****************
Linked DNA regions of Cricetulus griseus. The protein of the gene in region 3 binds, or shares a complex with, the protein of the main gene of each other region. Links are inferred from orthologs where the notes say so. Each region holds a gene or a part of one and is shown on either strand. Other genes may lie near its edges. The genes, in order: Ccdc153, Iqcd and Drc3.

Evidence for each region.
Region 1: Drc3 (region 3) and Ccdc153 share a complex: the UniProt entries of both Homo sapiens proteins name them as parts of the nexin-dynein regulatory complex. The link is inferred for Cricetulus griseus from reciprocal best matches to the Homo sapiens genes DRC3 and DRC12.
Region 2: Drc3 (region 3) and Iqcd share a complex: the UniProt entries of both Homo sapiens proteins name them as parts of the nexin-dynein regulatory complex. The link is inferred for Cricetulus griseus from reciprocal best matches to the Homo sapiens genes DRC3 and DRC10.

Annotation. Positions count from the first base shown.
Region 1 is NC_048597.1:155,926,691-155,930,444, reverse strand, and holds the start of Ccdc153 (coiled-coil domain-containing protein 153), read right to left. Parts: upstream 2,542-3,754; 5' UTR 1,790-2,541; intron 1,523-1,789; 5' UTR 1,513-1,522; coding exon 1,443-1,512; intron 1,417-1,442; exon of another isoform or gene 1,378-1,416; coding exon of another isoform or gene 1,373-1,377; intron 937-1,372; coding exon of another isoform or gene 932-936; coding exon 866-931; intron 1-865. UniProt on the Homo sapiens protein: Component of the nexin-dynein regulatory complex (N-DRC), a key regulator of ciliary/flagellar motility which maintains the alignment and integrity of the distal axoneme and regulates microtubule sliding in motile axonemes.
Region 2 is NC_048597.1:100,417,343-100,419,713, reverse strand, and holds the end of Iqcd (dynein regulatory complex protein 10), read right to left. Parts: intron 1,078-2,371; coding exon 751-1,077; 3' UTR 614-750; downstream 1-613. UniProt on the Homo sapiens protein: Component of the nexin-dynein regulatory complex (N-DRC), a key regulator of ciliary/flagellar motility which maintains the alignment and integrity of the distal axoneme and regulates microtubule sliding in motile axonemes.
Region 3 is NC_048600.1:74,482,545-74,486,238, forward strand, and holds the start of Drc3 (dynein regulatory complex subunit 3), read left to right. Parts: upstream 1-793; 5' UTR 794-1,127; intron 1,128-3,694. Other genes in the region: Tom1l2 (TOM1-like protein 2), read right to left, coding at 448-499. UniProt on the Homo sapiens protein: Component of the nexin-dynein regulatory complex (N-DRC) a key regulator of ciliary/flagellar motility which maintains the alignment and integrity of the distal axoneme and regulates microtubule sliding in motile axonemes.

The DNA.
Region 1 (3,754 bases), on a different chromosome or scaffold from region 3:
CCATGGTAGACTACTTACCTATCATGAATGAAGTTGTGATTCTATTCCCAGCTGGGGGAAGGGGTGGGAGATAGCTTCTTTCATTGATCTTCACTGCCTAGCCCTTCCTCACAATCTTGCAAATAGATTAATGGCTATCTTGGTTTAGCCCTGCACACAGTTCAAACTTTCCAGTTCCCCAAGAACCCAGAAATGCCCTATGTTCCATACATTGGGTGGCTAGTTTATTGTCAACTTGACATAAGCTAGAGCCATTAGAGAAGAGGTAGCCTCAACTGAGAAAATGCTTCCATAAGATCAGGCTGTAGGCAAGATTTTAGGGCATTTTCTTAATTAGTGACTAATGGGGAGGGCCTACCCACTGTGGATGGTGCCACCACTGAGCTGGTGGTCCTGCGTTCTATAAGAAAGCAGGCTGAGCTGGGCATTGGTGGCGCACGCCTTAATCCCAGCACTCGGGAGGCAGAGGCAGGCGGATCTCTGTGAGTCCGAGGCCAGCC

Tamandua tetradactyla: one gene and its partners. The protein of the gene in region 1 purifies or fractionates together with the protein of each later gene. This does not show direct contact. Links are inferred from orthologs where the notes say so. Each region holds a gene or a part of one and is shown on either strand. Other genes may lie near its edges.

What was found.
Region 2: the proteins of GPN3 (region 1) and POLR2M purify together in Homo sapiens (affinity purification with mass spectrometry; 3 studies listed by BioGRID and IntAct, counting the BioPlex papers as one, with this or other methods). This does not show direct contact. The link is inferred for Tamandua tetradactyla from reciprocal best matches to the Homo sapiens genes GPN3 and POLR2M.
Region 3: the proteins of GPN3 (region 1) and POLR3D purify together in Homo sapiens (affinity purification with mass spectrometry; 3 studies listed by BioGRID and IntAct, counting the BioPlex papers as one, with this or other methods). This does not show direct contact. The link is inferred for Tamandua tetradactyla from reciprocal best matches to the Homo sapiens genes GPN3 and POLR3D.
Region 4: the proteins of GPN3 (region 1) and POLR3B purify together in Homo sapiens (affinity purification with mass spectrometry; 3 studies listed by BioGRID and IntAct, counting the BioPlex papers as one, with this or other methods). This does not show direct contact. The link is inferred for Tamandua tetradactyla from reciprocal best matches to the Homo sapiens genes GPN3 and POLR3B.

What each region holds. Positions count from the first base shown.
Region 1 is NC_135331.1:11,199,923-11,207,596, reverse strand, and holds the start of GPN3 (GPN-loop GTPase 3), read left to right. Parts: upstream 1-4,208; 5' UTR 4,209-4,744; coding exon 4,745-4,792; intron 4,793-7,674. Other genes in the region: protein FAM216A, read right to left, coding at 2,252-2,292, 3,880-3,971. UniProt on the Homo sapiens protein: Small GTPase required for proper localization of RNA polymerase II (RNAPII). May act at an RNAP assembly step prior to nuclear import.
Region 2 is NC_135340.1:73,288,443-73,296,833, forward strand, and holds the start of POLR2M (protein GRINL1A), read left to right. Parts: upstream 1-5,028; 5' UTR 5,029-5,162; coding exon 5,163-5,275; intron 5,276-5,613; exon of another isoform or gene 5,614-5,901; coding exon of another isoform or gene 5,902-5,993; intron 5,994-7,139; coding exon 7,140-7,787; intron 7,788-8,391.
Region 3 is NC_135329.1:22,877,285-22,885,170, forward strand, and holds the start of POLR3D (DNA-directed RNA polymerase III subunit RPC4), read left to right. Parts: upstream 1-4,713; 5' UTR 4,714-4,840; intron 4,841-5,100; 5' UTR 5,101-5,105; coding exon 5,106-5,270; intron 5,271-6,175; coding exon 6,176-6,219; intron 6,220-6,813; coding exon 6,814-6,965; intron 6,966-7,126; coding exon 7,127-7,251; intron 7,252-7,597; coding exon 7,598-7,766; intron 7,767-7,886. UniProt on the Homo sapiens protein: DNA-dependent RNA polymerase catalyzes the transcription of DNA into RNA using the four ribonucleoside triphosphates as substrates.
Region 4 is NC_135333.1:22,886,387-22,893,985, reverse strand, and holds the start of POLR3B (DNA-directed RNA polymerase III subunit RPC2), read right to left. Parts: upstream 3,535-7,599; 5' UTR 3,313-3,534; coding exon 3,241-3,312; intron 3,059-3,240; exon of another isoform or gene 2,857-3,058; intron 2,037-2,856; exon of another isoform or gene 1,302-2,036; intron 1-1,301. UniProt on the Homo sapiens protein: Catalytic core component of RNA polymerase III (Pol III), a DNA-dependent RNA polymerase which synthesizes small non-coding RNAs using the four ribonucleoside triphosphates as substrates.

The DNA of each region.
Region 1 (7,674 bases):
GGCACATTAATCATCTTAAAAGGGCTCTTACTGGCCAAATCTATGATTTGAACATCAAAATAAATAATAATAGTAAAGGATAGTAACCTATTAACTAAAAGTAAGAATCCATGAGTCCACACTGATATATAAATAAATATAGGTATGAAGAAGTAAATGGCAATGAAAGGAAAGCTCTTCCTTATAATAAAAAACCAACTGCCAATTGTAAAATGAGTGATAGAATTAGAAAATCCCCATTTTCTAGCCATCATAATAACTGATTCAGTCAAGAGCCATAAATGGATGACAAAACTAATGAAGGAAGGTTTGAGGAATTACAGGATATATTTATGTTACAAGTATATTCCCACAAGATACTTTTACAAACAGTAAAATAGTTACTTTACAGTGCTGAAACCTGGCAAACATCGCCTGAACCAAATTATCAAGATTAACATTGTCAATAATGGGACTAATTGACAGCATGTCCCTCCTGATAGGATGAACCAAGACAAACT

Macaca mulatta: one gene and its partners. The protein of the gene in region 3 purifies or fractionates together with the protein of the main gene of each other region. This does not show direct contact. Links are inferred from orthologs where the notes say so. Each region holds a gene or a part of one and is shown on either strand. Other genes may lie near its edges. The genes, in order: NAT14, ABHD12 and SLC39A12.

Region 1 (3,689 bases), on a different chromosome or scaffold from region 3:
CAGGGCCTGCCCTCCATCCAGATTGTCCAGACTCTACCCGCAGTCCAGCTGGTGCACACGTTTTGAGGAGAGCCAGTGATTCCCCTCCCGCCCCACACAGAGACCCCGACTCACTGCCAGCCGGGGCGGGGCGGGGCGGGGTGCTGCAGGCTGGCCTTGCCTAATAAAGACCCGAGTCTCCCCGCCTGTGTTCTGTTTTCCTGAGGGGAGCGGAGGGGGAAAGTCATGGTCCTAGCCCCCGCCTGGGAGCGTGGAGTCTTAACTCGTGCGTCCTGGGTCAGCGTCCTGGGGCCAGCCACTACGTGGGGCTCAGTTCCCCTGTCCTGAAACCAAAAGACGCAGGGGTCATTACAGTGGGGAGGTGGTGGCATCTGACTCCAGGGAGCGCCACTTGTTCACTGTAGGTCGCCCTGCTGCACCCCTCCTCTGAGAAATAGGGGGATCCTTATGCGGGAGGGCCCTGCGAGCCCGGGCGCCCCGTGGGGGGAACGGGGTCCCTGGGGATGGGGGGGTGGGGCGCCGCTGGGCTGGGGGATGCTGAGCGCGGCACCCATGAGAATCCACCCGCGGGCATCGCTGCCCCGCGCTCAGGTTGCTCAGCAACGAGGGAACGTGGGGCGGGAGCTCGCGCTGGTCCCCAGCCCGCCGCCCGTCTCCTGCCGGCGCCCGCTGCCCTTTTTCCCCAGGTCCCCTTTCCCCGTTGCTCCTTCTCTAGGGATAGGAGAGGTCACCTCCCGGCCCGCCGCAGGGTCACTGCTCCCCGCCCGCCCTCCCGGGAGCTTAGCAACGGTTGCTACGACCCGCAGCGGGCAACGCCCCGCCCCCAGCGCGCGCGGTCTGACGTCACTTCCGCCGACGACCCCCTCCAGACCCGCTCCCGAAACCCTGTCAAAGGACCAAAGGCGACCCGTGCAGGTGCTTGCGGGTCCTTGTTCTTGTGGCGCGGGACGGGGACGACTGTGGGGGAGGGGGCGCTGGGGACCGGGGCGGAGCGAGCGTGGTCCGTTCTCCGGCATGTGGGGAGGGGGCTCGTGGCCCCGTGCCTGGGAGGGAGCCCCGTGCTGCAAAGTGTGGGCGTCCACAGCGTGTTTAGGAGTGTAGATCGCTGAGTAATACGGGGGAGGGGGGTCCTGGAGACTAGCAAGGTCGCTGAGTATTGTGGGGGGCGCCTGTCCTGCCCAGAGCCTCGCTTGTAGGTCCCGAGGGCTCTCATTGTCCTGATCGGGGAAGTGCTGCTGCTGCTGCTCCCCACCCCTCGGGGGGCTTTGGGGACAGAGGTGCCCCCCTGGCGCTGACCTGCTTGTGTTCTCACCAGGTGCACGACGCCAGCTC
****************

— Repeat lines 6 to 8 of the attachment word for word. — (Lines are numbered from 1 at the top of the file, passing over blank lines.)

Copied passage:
Region 1 is NC_048597.1:155,926,691-155,930,444, reverse strand, and holds the start of Ccdc153 (coiled-coil domain-containing protein 153), read right to left. Parts: upstream 2,542-3,754; 5' UTR 1,790-2,541; intron 1,523-1,789; 5' UTR 1,513-1,522; coding exon 1,443-1,512; intron 1,417-1,442; exon of another isoform or gene 1,378-1,416; coding exon of another isoform or gene 1,373-1,377; intron 937-1,372; coding exon of another isoform or gene 932-936; coding exon 866-931; intron 1-865. UniProt on the Homo sapiens protein: Component of the nexin-dynein regulatory complex (N-DRC), a key regulator of ciliary/flagellar motility which maintains the alignment and integrity of the distal axoneme and regulates microtubule sliding in motile axonemes.
Region 2 is NC_048597.1:100,417,343-100,419,713, reverse strand, and holds the end of Iqcd (dynein regulatory complex protein 10), read right to left. Parts: intron 1,078-2,371; coding exon 751-1,077; 3' UTR 614-750; downstream 1-613. UniProt on the Homo sapiens protein: Component of the nexin-dynein regulatory complex (N-DRC), a key regulator of ciliary/flagellar motility which maintains the alignment and integrity of the distal axoneme and regulates microtubule sliding in motile axonemes.
Region 3 is NC_048600.1:74,482,545-74,486,238, forward strand, and holds the start of Drc3 (dynein regulatory complex subunit 3), read left to right. Parts: upstream 1-793; 5' UTR 794-1,127; intron 1,128-3,694. Other genes in the region: Tom1l2 (TOM1-like protein 2), read right to left, coding at 448-499. UniProt on the Homo sapiens protein: Component of the nexin-dynein regulatory complex (N-DRC) a key regulator of ciliary/flagellar motility which maintains the alignment and integrity of the distal axoneme and regulates microtubule sliding in motile axonemes.